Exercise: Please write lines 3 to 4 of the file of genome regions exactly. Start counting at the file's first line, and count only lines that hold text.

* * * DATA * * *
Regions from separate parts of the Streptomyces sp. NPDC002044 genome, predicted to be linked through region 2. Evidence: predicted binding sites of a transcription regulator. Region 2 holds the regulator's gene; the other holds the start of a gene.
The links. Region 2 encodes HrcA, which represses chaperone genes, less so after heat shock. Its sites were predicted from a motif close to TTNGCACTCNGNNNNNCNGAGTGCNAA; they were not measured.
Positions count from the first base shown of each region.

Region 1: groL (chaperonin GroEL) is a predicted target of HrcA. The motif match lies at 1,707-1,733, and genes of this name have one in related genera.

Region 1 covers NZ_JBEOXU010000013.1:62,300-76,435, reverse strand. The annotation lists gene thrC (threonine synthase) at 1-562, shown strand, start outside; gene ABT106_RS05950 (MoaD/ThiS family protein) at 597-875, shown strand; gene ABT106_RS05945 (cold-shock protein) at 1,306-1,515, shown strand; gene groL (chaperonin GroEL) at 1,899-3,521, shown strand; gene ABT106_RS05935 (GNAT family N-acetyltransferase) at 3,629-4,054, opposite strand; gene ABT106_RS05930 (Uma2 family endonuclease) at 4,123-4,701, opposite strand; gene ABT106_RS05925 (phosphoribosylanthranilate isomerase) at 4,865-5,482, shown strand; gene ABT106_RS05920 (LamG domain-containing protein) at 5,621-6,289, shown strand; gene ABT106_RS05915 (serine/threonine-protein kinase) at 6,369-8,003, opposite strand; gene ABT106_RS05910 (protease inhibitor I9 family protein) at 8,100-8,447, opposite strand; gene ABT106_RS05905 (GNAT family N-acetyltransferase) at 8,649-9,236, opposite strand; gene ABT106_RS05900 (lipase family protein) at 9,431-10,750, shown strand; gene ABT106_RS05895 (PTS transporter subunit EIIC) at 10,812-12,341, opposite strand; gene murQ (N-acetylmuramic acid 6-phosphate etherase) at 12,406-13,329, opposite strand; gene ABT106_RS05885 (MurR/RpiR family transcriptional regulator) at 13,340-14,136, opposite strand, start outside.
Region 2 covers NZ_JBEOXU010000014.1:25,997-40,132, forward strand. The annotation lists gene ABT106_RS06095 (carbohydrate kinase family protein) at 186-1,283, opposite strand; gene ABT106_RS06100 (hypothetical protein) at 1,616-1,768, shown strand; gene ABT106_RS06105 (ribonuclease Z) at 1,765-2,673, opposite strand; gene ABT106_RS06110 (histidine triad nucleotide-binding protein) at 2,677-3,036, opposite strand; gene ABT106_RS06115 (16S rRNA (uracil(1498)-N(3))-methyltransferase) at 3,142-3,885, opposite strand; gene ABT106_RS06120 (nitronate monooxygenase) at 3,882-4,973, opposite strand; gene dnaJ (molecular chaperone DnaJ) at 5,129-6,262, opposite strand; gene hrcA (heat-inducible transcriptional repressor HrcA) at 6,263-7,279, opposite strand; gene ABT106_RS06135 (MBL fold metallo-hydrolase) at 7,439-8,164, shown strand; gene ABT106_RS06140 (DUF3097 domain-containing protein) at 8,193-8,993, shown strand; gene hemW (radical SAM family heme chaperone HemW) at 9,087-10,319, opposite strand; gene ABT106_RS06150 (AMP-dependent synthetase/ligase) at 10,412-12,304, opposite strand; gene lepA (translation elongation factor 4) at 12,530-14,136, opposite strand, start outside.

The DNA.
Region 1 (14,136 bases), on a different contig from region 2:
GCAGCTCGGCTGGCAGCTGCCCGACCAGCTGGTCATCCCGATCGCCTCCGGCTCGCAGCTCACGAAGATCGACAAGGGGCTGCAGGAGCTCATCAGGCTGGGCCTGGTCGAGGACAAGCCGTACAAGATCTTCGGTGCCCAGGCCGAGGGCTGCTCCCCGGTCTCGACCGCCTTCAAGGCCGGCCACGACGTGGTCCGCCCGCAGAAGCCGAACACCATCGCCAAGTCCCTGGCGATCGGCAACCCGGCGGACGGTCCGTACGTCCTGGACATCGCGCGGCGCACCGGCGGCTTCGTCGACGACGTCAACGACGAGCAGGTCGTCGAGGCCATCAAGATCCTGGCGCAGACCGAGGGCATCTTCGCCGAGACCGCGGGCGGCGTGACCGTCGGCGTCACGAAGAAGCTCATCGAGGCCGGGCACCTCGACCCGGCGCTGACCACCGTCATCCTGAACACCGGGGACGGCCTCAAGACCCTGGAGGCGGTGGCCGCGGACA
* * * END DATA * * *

Positions count from the first base shown of each region.

Region 1: groL (chaperonin GroEL) is a predicted target of HrcA. The motif match lies at 1,707-1,733, and genes of this name have one in related genera.